Dad was the first surgery of the day and taken in right on time. Some of the staff were kind enough to overlook the extra two family members huddled around Dad’s bed in pre-op, that is until his nurse came and cut the party in half. She didn’t make a great first impression. (lesson: watch the tone, when talking to patients, even when…no…especially when enforcing the rules) However, she later proved herself to be incredibly kind and thoughtful. As they wheeled Dad away, Mom and I (the only family left in pre-op) were rather emotional watching him go. It’s been a long and painful journey on this ALS road and the surgery was another scary step into the unknown. The nurse was so kind; she put her arm around Mom and assured her that Dad had one of the best surgeons in the hospital and he would take very good care of her husband. The nurse was calm and patient, she was truly empathetic and nurturing; in total, she was a credit to her profession.
The surgeon had given us a timeline and appeared to speak with us right on schedule. The surgery had gone perfectly; Dad was breathing on his own and should be awake and able to have visitors within an hour. The surgeon answered all of our questions and in no way gave the impression that he had anywhere else to be, though I know from experience that he probably had several things on his list that day. He took time to talk to us about the new device, how we would be trained, and validated our desire to have more than one family member at the training.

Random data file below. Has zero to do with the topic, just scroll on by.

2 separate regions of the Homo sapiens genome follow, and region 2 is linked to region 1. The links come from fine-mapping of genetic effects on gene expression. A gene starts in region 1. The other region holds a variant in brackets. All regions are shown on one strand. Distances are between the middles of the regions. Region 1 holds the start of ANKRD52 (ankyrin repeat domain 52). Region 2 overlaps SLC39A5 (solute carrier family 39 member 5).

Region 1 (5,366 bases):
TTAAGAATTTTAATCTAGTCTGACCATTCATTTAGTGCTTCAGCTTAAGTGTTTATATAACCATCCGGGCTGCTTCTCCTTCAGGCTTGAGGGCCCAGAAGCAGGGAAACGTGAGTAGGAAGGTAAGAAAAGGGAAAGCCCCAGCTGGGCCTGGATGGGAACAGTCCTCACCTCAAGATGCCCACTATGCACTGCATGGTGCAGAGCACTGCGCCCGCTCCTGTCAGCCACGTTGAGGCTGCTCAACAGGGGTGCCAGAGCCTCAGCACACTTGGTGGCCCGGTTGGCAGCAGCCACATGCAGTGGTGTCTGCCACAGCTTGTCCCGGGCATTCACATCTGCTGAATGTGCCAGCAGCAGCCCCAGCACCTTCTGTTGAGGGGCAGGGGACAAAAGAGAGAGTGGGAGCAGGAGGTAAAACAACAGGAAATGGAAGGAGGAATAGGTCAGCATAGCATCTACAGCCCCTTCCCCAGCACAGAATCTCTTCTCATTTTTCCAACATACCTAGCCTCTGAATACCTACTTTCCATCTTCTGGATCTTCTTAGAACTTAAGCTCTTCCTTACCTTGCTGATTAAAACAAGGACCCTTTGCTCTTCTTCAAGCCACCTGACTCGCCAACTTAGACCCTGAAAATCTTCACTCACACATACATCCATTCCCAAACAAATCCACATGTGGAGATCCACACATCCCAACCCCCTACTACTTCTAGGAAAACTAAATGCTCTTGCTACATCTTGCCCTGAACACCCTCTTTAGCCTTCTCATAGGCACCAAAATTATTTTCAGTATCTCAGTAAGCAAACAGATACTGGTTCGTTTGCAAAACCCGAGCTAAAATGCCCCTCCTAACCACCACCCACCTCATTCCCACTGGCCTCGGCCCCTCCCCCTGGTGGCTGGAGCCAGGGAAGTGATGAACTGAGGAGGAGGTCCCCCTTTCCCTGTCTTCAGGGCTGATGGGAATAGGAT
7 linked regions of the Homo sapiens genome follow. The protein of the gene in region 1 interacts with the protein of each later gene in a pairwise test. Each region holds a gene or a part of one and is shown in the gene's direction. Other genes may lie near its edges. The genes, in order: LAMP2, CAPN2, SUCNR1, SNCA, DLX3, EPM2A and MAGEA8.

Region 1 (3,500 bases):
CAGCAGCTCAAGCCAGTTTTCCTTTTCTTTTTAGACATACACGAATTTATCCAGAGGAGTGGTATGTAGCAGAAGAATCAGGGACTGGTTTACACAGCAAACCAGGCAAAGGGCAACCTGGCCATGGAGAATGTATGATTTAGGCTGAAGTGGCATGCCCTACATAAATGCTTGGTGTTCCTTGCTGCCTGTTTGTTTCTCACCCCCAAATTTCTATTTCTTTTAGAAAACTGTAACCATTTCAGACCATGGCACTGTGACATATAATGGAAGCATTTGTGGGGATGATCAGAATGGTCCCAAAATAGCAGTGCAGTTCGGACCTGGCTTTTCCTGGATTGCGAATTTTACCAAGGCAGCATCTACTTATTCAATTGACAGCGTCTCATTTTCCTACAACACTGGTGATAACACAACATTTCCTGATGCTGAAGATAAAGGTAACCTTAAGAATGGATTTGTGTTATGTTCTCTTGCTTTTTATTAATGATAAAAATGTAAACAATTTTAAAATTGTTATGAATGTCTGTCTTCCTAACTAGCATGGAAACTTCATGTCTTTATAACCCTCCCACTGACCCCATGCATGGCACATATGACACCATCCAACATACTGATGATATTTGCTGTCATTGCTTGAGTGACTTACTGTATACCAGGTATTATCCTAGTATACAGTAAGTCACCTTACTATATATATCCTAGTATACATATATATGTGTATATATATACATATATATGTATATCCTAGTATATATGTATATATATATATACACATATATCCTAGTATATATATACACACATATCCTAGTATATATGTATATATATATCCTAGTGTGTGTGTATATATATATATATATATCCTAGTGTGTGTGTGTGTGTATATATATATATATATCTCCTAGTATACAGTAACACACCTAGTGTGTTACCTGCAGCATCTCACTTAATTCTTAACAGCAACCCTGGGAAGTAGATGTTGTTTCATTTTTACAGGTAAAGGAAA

Though this surgery can be outpatient, Dad’s surgeon likes to watch his ALS patients overnight to make sure they are not having complications. Dad was admitted quickly to his private room. Mom had told the staff earlier that she intended to stay with Dad overnight and that we had his motorized wheelchair with us. So, when he was admitted he was given one of the biggest rooms on the floor, complete with a couch and extra pillows and blankets.